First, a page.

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DW News published this video item, entitled “Armenia votes in election triggered by Nagorno-Karabakh defeat | DW News” – below is their description.
Armenians are heading to the polls in elections called after a disastrous war with Azerbaijan. Armenia lost large swathes of territory in the long-disputed Nagorno-Karabakh region in a ceasefire agreement.
Prime Minister Nikol Pashinyan is hoping to renew his mandate, but his popularity has dropped after he signed the truce brokered by Russia. Observers warn the conflict could easily flare up again. And there have been reports of unrest at polling booths.
Almost three thousand meters above sea level – but only a few meters apart, Armenian and Azeri soldiers stare each other down. Just a matter of months after a brutal war saw thousands killed and war crimes committed against prisoners. At this proximity, tempers can flare. Commanders eventually put an end to this brawl but recent weeks have seen repeated shooting and Armenian soldiers kidnapped.
It’s a pattern repeated up and down Armenia’s hundreds of kilometers long border with Azerbaijan. Until last autumn’s ceasefire the two countries’ international border was in practice little more than a line on the map – Armenia controlled both sides of the frontier as part of a buffer zone around Nagorno-Karabakh.
The problem now is that these two adversaries have very different ideas as to where their new border posts should be. Armenia accuses Azerbaijan of moving its positions deep into Armenian territory.
The Azeris say they have different maps dating back to the 1980s. Maps which show a very different border line.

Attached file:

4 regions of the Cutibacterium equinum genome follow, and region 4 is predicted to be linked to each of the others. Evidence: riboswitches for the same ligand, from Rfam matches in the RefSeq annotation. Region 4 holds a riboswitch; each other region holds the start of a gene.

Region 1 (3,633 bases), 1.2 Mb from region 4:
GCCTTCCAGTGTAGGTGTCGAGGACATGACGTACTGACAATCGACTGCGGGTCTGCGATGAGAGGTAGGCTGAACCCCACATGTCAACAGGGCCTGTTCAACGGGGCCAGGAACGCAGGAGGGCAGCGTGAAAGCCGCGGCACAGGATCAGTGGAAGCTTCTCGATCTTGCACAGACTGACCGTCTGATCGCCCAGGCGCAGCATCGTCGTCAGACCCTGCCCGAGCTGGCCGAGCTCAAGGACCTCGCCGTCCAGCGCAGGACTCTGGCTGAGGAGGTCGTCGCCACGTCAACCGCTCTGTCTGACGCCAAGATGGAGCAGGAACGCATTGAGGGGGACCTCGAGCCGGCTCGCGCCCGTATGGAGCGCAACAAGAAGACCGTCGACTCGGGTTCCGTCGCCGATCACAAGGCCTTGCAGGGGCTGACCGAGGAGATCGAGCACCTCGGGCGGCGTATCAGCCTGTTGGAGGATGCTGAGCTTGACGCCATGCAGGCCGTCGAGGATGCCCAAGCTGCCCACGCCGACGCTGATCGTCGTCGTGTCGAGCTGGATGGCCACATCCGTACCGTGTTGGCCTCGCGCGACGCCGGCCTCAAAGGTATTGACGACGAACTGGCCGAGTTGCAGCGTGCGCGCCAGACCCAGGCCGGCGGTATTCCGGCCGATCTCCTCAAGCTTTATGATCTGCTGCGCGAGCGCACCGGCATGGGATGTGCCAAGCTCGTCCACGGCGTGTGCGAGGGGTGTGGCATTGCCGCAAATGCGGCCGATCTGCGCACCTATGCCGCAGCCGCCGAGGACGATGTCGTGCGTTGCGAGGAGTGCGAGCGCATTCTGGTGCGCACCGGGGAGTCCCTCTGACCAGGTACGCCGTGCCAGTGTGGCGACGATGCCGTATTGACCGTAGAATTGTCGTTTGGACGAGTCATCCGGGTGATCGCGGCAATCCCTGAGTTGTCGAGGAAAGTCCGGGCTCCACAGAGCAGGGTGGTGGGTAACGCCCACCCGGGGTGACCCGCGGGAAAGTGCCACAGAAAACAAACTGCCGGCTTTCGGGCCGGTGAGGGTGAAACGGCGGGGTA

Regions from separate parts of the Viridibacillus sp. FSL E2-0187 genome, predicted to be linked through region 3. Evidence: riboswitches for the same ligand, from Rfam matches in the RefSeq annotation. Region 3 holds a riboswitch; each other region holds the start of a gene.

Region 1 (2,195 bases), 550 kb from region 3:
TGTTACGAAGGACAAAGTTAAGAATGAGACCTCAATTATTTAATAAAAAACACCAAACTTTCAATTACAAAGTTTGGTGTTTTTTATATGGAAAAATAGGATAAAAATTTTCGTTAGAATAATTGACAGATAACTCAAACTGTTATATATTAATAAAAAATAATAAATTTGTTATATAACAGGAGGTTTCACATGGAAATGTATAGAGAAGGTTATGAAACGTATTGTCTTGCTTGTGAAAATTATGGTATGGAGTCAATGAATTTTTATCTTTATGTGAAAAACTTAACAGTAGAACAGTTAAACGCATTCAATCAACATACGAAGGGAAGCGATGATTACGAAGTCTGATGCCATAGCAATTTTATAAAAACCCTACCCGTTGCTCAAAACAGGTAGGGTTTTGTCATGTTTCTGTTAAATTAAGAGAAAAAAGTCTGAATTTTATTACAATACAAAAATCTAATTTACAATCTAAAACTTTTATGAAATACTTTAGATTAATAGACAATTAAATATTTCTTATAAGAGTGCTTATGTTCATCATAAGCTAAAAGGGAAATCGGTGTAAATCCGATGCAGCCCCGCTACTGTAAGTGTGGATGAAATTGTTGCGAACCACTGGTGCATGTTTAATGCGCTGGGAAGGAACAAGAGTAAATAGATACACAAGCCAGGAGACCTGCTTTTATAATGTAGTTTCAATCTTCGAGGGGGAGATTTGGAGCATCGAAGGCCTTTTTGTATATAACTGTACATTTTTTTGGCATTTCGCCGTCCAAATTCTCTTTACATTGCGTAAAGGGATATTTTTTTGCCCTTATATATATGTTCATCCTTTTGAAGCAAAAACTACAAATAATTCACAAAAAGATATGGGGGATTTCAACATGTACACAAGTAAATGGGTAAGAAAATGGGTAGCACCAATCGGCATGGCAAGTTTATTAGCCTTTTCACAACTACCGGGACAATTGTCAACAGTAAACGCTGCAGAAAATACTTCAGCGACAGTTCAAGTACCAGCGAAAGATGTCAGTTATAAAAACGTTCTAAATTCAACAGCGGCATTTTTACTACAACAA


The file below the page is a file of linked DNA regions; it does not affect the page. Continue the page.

Down below in the Armenian border village of Kut, locals can hear the shooting in the mountains, but for some it’s more personal than that,
Herders are too scared to take their cows up to their usual mountain pastures to graze, after Azeri forces shot at herders and their cows wandered away – a tragedy for villagers surviving on little else.
In many Armenian border villages, most people were born in Azerbaijan, a refugee from the two countries’ first conflict back in the late 1980s. For them, the war has never really ended, merely been paused. Some ceasefires have lasted for years, some just hours. The current ceasefire is looking more precarious by the day.DW News YouTube Channel
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In This Story: Armenia
Armenia is a nation, and former Soviet republic, in the mountainous Caucasus region between Asia and Europe.
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In This Story: Azerbaijan
Azerbaijan, the nation and former Soviet republic, is bounded by the Caspian Sea and Caucasus Mountains, which span Asia and Europe. Its capital, Baku, is famed for its medieval walled Inner City.
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In This Story: Nagorno-Karabakh
Nagorno-Karabakh, also known as Artsakh, is a landlocked region in the South Caucasus, within the mountainous range of Karabakh, lying between Lower Karabakh and Zangezur, and covering the southeastern range of the Lesser Caucasus mountains. The region is mostly mountainous and forested.
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In This Story: Russia
Russia spans more than one-eighth of the Earth’s inhabited land area, stretching eleven time zones, and bordering 16 sovereign nations. Moscow is the country’s capital.
The Soviet Union was dissolved in 1991 and since 1993 Russia been governed as a federal semi-presidential republic. Russia is a major great power, with the world’s second-most powerful military, and the fourth-highest military expenditure. As a recognised nuclear-weapon state, the country possesses the world’s largest stockpile of nuclear weapons.